Greensburg Daily News
Indiana has an exceptionally rich archaeological heritage, thanks to the efforts of numerous dedicated professionals and amateur archaeologists alike.
To date nearly 50,000 archaeological sites have been recorded in the state, according to the Division of Historic Preservation and Archaeology (DHPA).
Recent archaeological evidence indicates that small bands of hunters were making forays into the area we now call Indiana at the end of the last Ice Age, some 12,000 years ago, and quite likely much earlier. Archaeologists call these hunters Paleo-Indians. The prefix paleo comes from the Greek adjective “paleos” meaning old.
The environment toward the end of the last Ice Age was a good deal colder than it is today. Pollen samples recovered from the mud and debris at the bottom of ancient ponds and other water places indicate that much of Indiana during this time was covered by large stands of spruce and pine forests. The land between these forests was open steppe-like grasslands. These grassy areas attracted herds of the grazing mammals such as the mammoth. A mature mammoth could reach a height of 13 feet at the shoulder, which is three feet higher than a basketball rim, and weigh equal to about 140 grown men.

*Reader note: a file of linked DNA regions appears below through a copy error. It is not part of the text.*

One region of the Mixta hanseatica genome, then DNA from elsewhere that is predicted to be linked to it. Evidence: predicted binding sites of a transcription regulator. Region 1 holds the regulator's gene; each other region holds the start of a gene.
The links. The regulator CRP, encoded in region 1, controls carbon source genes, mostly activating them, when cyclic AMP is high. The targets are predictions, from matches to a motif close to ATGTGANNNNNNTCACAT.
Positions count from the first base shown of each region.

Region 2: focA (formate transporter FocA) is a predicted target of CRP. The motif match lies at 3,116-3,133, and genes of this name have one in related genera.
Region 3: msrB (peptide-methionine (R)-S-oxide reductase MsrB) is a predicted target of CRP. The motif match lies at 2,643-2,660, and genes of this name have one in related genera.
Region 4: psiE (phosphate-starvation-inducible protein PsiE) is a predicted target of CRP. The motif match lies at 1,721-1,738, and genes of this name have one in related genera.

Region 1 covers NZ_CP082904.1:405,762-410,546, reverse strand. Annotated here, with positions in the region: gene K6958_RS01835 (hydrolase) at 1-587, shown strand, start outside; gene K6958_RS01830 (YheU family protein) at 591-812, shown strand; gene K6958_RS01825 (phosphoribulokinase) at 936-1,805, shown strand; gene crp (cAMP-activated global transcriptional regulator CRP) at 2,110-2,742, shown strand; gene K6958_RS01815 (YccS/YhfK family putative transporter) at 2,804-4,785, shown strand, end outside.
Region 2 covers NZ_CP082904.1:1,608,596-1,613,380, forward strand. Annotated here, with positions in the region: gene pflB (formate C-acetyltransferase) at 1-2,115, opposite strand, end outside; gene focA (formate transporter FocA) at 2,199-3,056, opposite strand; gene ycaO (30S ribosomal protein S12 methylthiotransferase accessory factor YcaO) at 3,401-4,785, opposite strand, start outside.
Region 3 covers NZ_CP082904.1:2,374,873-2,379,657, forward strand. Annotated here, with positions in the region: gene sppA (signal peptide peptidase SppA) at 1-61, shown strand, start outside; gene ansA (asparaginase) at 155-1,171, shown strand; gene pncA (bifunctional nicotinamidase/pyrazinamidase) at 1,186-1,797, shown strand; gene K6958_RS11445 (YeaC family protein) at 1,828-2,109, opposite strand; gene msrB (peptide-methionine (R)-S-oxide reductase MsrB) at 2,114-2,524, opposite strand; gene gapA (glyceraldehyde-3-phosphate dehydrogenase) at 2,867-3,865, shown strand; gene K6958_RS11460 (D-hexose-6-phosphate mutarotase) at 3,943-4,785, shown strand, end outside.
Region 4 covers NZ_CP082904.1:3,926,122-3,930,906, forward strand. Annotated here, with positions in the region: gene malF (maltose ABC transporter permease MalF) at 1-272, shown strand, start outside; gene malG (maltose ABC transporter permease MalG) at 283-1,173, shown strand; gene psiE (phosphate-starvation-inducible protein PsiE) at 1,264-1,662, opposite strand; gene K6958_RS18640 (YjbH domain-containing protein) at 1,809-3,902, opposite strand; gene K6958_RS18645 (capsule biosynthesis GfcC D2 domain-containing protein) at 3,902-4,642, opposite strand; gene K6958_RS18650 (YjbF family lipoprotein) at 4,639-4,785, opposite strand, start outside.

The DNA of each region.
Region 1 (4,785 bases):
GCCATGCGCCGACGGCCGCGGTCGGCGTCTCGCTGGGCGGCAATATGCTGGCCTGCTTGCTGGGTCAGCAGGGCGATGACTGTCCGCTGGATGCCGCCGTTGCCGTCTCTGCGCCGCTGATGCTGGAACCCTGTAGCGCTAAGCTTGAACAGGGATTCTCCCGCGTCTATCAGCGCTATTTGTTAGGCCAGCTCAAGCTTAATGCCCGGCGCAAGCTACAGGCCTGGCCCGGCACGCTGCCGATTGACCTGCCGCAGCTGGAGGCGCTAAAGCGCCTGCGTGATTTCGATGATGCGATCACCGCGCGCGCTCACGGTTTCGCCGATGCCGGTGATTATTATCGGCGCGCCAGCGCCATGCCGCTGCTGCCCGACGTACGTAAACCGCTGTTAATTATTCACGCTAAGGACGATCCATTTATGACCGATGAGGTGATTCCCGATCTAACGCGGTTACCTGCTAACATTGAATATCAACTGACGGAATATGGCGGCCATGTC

Other large mammals that roamed the state during the waning days of the Ice Age include the vicious-looking saber-toothed cat (Smilodon fatalis), with its six to seven-inch long incisors (cutting teeth). Also in the area were Ice Age heavyweights such as the American mastodon (Mammut Americanum) and giant ground sloth (Paramylodn harlani). The skeletal remains of an American mastodon, I am told, inspired students and the Indiana-Purdue University campus in Fort Wayne to name the athletic team the “Mastodons.”
Some time ago, I visited the Joseph Moore Museum on the campus of the Earlham College in Richmond. I had gone there because I had been told that they had a mammoth skeleton. Even though the mammoth turned out to be a mastodon, I was not in the least disappointed. I was pleasantly surprised to discover the museum also possessed the skeletal remains of a giant ground sloth.
I had never seen a giant ground sloth up close and personal. They were truly awesome animals. I also discovered that Earlham College museum has the world’s most complete skeleton of a giant beaver (Cvastooroides ohiensis). In life, these magnificent rodents were seven to eight feet long and could weight as much as 250 to 300 pounds, which is roughtly the size of a black bear. The Earlham speciman, I recall, had front incisors that were about seven inches long. The giant beaver went extinct about 10,000 years ago.
The museum also has the skeleton of another Ice Age animal that once prowled Indiana. The saber-toothed cat. Admission to the museum is free, but I suggest that you phone ahead to make sure someone will be available to show you around. Their number is 765-983-1303 or you can email them at www.earlam.edu/jmm.
Ben Morris, MA, RPA is an archaeological and historical columnist for the Daily News. He can be reached at 812-932-0298 or firstname.lastname@example.org.